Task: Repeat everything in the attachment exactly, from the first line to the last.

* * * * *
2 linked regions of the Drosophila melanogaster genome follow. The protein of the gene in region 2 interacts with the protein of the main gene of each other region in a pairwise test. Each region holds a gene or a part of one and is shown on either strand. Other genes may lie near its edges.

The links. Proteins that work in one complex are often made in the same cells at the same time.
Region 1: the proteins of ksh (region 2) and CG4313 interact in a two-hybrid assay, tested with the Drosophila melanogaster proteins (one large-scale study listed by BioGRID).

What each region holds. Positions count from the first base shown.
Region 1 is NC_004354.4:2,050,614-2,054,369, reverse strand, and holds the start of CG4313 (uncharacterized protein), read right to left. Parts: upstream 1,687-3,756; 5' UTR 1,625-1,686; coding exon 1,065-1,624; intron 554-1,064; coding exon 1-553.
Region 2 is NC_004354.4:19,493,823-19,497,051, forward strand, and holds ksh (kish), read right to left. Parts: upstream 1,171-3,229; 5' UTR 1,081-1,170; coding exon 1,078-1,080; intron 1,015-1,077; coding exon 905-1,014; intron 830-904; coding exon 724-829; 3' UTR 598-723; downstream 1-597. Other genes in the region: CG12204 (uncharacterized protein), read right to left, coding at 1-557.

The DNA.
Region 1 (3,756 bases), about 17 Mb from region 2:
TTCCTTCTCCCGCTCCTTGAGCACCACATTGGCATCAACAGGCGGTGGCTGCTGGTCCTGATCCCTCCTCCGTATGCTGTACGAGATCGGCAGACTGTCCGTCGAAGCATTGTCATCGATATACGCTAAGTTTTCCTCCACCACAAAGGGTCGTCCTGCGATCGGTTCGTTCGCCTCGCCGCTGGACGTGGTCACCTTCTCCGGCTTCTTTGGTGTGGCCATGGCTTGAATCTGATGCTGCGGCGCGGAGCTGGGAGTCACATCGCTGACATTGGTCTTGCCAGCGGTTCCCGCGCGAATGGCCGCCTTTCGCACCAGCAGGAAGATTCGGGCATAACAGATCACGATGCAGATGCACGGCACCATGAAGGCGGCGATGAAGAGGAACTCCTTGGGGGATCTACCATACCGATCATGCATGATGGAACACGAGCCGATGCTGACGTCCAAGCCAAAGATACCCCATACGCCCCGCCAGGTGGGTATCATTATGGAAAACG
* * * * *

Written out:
2 linked regions of the Drosophila melanogaster genome follow. The protein of the gene in region 2 interacts with the protein of the main gene of each other region in a pairwise test. Each region holds a gene or a part of one and is shown on either strand. Other genes may lie near its edges.

The links. Proteins that work in one complex are often made in the same cells at the same time.
Region 1: the proteins of ksh (region 2) and CG4313 interact in a two-hybrid assay, tested with the Drosophila melanogaster proteins (one large-scale study listed by BioGRID).

What each region holds. Positions count from the first base shown.
Region 1 is NC_004354.4:2,050,614-2,054,369, reverse strand, and holds the start of CG4313 (uncharacterized protein), read right to left. Parts: upstream 1,687-3,756; 5' UTR 1,625-1,686; coding exon 1,065-1,624; intron 554-1,064; coding exon 1-553.
Region 2 is NC_004354.4:19,493,823-19,497,051, forward strand, and holds ksh (kish), read right to left. Parts: upstream 1,171-3,229; 5' UTR 1,081-1,170; coding exon 1,078-1,080; intron 1,015-1,077; coding exon 905-1,014; intron 830-904; coding exon 724-829; 3' UTR 598-723; downstream 1-597. Other genes in the region: CG12204 (uncharacterized protein), read right to left, coding at 1-557.

The DNA.
Region 1 (3,756 bases), about 17 Mb from region 2:
TTCCTTCTCCCGCTCCTTGAGCACCACATTGGCATCAACAGGCGGTGGCTGCTGGTCCTGATCCCTCCTCCGTATGCTGTACGAGATCGGCAGACTGTCCGTCGAAGCATTGTCATCGATATACGCTAAGTTTTCCTCCACCACAAAGGGTCGTCCTGCGATCGGTTCGTTCGCCTCGCCGCTGGACGTGGTCACCTTCTCCGGCTTCTTTGGTGTGGCCATGGCTTGAATCTGATGCTGCGGCGCGGAGCTGGGAGTCACATCGCTGACATTGGTCTTGCCAGCGGTTCCCGCGCGAATGGCCGCCTTTCGCACCAGCAGGAAGATTCGGGCATAACAGATCACGATGCAGATGCACGGCACCATGAAGGCGGCGATGAAGAGGAACTCCTTGGGGGATCTACCATACCGATCATGCATGATGGAACACGAGCCGATGCTGACGTCCAAGCCAAAGATACCCCATACGCCCCGCCAGGTGGGTATCATTATGGAAAACG